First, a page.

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Forget those fitbits and workout apps, because researchers from Northwestern University have developed a soft, flexible microfluidic device that sticks to the skin of a person while exercising to show how his or her body is responding to the work out.
The device, which has about the same size and thickness of a quarter, analyzes various factors—or biomarkers, per the official release—that helps a person determine if he or she needs more water to hydrate, something to help replenish electrolytes or if a change needs to be made to protect themselves from injury.
Simply being called "lab on the skin," the device is designed for a one-time use for a few hours, and should be placed directly on the skin of the forearm or back.
Here's what lead researcher John A. Rogers had to add about the first-of-its-kind device, per Eurekalert:
"The intimate skin interface created by this wearable, skin-like microfluidic system enables new measurement capabilities not possible with the kinds of absorbent pads and sponges currently used in sweat collection."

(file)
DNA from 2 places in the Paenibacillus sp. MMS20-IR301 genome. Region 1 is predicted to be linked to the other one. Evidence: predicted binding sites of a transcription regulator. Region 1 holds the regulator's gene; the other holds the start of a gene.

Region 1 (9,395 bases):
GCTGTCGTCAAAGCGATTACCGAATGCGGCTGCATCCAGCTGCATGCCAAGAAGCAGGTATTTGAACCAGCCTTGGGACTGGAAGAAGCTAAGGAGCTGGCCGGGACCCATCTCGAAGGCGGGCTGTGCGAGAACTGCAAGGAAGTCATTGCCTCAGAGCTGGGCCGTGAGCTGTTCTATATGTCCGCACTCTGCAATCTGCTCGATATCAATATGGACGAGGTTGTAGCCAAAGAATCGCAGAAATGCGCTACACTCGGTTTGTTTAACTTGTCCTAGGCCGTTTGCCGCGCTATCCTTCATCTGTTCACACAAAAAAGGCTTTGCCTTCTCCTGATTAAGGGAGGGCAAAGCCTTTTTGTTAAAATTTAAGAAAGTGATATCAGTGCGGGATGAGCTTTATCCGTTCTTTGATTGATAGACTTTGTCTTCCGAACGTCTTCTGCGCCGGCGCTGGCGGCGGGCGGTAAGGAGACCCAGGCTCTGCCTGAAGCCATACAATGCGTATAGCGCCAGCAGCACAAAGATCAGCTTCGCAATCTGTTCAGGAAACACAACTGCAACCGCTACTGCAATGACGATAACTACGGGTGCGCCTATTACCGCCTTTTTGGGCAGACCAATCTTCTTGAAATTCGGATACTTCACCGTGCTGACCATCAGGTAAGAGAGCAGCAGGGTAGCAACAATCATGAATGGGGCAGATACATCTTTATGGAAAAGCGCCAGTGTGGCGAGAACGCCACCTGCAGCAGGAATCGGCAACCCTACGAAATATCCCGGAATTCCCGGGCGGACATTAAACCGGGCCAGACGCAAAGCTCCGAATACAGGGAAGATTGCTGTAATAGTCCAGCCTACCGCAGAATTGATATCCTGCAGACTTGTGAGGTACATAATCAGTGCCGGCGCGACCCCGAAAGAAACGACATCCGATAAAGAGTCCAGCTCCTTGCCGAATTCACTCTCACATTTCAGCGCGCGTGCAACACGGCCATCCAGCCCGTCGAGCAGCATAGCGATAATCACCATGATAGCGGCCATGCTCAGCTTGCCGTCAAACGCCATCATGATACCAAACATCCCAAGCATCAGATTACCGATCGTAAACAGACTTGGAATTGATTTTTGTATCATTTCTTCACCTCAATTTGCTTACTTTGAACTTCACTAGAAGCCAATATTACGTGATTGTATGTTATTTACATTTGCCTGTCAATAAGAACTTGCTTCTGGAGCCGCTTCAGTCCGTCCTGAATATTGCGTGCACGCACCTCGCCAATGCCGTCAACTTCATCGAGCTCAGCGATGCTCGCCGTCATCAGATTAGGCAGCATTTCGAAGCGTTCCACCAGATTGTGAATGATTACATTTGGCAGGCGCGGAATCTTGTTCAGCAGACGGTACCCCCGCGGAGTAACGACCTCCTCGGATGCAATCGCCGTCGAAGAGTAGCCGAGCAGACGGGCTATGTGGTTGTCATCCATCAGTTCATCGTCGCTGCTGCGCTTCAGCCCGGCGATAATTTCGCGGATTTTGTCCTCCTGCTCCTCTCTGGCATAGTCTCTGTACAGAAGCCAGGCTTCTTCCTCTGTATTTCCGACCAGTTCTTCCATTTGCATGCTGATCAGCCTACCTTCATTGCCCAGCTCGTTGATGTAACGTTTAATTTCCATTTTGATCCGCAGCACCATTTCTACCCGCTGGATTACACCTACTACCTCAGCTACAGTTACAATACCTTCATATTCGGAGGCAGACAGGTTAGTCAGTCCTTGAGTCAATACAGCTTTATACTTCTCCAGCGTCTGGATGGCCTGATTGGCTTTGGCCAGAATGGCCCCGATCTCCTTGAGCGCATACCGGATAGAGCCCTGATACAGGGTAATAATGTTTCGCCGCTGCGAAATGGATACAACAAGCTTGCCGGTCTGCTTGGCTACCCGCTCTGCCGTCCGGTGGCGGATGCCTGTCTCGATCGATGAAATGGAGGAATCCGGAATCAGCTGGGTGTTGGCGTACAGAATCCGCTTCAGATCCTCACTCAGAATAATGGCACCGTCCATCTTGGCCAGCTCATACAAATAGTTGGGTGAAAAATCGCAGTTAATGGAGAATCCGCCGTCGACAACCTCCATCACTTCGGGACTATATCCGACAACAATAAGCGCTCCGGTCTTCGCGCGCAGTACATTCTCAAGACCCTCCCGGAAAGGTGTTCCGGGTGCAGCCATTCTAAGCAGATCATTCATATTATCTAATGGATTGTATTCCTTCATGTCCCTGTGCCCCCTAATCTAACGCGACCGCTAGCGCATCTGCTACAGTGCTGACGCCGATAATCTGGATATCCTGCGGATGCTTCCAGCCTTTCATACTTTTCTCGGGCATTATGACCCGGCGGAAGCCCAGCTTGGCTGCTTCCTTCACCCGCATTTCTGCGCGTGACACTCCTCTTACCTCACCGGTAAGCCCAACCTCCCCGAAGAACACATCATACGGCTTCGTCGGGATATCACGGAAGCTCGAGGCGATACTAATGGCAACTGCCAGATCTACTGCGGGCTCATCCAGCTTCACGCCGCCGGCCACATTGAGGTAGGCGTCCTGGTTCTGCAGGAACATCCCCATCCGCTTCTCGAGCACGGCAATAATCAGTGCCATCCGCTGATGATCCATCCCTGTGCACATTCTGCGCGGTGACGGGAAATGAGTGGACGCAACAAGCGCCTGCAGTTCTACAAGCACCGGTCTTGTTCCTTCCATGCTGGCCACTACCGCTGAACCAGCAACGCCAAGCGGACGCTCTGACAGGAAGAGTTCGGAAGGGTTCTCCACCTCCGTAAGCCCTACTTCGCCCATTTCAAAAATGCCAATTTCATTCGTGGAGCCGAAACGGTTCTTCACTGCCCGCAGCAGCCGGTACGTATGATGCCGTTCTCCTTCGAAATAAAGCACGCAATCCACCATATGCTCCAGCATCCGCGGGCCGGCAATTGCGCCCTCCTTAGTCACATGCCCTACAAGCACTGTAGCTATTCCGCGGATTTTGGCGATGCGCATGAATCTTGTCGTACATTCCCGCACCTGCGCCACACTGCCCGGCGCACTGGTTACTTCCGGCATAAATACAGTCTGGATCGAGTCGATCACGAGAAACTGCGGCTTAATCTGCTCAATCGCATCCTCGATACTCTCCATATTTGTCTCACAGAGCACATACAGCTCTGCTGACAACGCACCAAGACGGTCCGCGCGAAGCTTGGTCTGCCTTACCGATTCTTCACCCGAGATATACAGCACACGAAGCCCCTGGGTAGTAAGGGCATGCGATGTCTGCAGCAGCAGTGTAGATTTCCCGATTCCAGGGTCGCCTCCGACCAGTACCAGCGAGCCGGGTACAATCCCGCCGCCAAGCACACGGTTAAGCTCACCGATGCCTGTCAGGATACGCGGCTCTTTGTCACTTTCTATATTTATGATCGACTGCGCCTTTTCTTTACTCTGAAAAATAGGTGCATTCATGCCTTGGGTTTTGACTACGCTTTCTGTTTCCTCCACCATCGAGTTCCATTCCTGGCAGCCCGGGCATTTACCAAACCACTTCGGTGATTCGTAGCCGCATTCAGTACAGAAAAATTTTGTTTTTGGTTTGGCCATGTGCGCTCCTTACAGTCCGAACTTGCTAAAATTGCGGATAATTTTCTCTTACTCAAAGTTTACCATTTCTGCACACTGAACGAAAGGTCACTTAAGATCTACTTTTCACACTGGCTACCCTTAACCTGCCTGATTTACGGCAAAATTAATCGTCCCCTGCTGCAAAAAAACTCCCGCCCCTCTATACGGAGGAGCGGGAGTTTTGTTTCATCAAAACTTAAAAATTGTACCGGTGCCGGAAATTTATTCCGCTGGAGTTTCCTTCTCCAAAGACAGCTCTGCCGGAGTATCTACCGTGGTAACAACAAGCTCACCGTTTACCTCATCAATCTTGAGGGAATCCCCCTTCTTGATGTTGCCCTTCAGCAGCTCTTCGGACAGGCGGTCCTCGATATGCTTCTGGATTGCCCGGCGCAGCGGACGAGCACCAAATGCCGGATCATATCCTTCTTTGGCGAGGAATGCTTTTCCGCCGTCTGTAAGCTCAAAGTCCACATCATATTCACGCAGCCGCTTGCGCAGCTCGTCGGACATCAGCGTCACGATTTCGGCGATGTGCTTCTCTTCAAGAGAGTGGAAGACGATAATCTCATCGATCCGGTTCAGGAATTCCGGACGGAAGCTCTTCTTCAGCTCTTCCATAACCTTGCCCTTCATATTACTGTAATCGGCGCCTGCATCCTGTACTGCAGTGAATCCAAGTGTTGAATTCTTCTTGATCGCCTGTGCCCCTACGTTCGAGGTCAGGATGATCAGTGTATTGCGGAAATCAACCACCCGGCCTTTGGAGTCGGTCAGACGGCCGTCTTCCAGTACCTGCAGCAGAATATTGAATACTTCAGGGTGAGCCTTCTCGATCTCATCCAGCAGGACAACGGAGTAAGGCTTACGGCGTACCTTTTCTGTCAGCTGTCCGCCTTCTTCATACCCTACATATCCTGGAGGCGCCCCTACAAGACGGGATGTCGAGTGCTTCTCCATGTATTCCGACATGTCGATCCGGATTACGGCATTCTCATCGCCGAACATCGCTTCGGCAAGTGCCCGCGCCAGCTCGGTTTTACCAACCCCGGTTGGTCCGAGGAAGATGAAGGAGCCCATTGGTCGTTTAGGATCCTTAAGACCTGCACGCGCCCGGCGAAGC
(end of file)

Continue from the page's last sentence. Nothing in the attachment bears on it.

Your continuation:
"Sweat is a rich, chemical broth containing a number of important chemical compounds with physiological health information. By expanding our previously developed 'epidermal' electronics platform to include a complex network of microfluidic channels and storage reservoirs, we now can perform biochemical analysis of this important biofluid," he said.
"The sweat analysis platform we developed will allow people to monitor their health on the spot without the need for a blood sampling and with integrated electronics that do not require a battery but still enable wireless connection to a smartphone," he said.
To test the device's accuracy and durability, researchers had two different groups of athletes wear it: an indoor cyclist in a controlled environment and a long-distance cyclist who competed in the El Tour de Tucson, with the results published in the journal of Science Translational Medicine.
While the device might not be something gym rats who "wing" it use often, for endurance athletes who run marathons, triathlons or train year-round for events, this is a device that is both revolutionary and necessary.
The timeframe for a release to hit market is in a year or two.